Ben Collins-Sussman wrote:
> Greg M wrote:
>> The architects I work for often move files from one folder to
>> another, or rename existing files. Does svn detect this automatically?
> Judging by your last two mails, I think you're wishing for a set of
> features that neither CVS nor SVN possess. The only thing that these
> two version control systems do "automatically" is detect changes to
> versioned files. That's it. If you want these systems to notice
> *any* other type of change -- adds, deletes, copies, moves -- then you
> need to do it explicitly through the system. In other words, you run
> 'svn mv', not 'mv'. The same goes for 'svn add', 'svn rm', and 'svn
> Neither CVS nor SVN was designed to be perfectly "transparent" to the
> user. I personally think that you'll end up driving yourself to
> insanity trying to write scripts that "guess" what sorts of
> adds/deletes/copies/moves your users might have intended or not. It's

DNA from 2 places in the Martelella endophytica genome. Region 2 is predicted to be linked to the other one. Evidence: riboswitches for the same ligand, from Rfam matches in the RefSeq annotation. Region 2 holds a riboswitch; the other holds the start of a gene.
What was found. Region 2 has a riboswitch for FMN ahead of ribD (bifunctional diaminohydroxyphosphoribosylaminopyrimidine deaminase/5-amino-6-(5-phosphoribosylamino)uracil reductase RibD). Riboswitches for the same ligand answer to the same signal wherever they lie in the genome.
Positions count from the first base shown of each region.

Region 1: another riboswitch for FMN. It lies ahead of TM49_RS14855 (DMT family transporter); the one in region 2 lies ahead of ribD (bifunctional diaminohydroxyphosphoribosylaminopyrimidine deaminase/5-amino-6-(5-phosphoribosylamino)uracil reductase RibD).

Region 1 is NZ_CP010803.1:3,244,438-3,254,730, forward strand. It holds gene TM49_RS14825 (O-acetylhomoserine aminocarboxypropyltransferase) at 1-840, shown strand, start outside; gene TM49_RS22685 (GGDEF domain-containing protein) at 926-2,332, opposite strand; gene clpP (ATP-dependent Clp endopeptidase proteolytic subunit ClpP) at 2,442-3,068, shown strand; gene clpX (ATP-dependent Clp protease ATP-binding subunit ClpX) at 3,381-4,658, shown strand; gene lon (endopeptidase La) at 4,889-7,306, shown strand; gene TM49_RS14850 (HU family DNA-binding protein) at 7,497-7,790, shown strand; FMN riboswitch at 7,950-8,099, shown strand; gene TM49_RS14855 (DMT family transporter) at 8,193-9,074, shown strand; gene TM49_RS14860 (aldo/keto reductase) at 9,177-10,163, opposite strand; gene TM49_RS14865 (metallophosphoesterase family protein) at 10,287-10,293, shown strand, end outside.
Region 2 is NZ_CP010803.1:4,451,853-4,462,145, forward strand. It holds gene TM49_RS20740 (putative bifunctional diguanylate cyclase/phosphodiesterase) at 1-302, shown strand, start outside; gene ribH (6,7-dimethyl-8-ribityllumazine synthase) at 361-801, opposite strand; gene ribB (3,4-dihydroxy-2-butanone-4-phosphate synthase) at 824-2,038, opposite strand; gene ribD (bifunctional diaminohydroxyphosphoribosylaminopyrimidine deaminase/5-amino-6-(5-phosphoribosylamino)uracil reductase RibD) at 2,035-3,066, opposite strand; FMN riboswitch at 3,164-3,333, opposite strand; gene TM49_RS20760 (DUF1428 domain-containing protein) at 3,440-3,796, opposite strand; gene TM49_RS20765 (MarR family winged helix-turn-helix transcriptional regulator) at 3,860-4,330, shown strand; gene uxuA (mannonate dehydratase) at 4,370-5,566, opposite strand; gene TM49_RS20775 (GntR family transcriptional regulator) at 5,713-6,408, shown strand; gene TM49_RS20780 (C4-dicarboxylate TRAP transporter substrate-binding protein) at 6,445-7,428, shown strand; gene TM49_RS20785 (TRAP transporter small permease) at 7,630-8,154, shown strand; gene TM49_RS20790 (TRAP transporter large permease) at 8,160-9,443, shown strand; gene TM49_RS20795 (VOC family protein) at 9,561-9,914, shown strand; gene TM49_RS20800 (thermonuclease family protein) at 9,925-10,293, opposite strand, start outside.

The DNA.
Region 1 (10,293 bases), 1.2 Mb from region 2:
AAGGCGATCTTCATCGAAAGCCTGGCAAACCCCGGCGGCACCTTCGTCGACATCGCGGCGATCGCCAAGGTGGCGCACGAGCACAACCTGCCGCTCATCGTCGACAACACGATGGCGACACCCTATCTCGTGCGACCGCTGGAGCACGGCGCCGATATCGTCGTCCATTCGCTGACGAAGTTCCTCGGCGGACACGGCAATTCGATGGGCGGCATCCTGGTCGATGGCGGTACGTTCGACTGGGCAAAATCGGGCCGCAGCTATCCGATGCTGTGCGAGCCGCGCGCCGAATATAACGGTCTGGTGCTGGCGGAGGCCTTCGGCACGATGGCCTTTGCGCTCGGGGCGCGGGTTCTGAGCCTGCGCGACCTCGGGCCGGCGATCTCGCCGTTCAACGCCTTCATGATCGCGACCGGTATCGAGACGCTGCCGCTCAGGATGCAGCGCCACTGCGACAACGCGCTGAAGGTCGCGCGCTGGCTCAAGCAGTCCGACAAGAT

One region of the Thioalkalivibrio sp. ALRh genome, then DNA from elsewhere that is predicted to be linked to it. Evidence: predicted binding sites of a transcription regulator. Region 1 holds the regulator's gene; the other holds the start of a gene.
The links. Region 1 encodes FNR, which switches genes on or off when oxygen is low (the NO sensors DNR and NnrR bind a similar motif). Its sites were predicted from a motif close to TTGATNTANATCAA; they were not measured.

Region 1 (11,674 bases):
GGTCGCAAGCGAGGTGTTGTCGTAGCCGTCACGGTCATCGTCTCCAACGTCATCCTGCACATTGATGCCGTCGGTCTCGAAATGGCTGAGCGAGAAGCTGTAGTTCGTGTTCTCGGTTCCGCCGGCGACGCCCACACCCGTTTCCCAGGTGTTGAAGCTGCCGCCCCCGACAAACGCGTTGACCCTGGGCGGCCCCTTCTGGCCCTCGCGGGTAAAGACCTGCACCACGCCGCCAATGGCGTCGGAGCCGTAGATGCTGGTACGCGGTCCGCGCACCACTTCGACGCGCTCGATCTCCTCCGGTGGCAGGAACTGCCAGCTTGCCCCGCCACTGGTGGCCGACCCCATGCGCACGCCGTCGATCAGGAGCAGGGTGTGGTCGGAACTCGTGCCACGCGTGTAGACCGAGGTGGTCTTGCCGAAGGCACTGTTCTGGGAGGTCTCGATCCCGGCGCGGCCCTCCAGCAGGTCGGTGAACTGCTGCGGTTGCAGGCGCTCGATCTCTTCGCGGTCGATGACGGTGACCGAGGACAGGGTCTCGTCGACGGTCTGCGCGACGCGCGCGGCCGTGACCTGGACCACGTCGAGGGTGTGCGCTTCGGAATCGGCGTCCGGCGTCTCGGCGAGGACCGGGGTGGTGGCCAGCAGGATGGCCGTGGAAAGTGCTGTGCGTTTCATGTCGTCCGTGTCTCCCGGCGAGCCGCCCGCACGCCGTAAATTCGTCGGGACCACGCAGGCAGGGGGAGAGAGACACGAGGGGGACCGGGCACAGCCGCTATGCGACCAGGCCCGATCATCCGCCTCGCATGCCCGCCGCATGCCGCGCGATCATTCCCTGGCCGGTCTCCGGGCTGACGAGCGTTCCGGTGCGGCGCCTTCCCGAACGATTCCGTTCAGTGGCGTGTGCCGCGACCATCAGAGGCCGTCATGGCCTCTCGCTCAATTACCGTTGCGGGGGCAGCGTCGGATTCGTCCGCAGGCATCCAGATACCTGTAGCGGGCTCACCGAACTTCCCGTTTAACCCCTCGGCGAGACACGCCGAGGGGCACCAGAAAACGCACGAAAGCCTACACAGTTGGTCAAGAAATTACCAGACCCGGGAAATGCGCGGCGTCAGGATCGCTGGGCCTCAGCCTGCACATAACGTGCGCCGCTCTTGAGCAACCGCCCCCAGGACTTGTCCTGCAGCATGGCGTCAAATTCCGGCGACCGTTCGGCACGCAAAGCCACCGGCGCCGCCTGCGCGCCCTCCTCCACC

> a hard problem. Just bite the bullet and teach them to use the
> version control system. It's not rocket science, especially not if
> you have a GUI. If you want *truly* transparent versioning, then use
> WebDAV with the mod_dav_svn Autoversioning feature, documented in the
> WebDAV appendix of the book.
> If you insist on writing scripts that try to guess what the user did,
> here's the strategy I would use:
> * run 'svn status': unversioned files show up as '?'. Parse
> those out of the output and 'svn add' them before committing. Deleted
> files show up with '!', meaning that they're MIA. Parse those out of
> the output and 'svn rm' them before committing.
> * implement a hash-based algorithm that tries to find correlations
> between missing files and unversioned files. If you get match, then
> 'svn mv'.
> Still, I think that down this route lies madness. SVN isn't about to
> grow this feature. It's not a transparent system, nor does it ever
> plan to be.
I think you're on to something though. Rather than have the users work
with working copies though their work directory could be treated as a
vendor release snapshot and processed every night using svn_load_dirs
with some enhancement to record a per-file signature or hash for better
detection of moves. Worst case for a missed guess is that the history
of a moved file will be harder to find. It could all be done without
any special support in subversion itself.
To unsubscribe, e-mail: firstname.lastname@example.org
For additional commands, e-mail: email@example.com
Received on Sun Feb 1 09:33:04 2004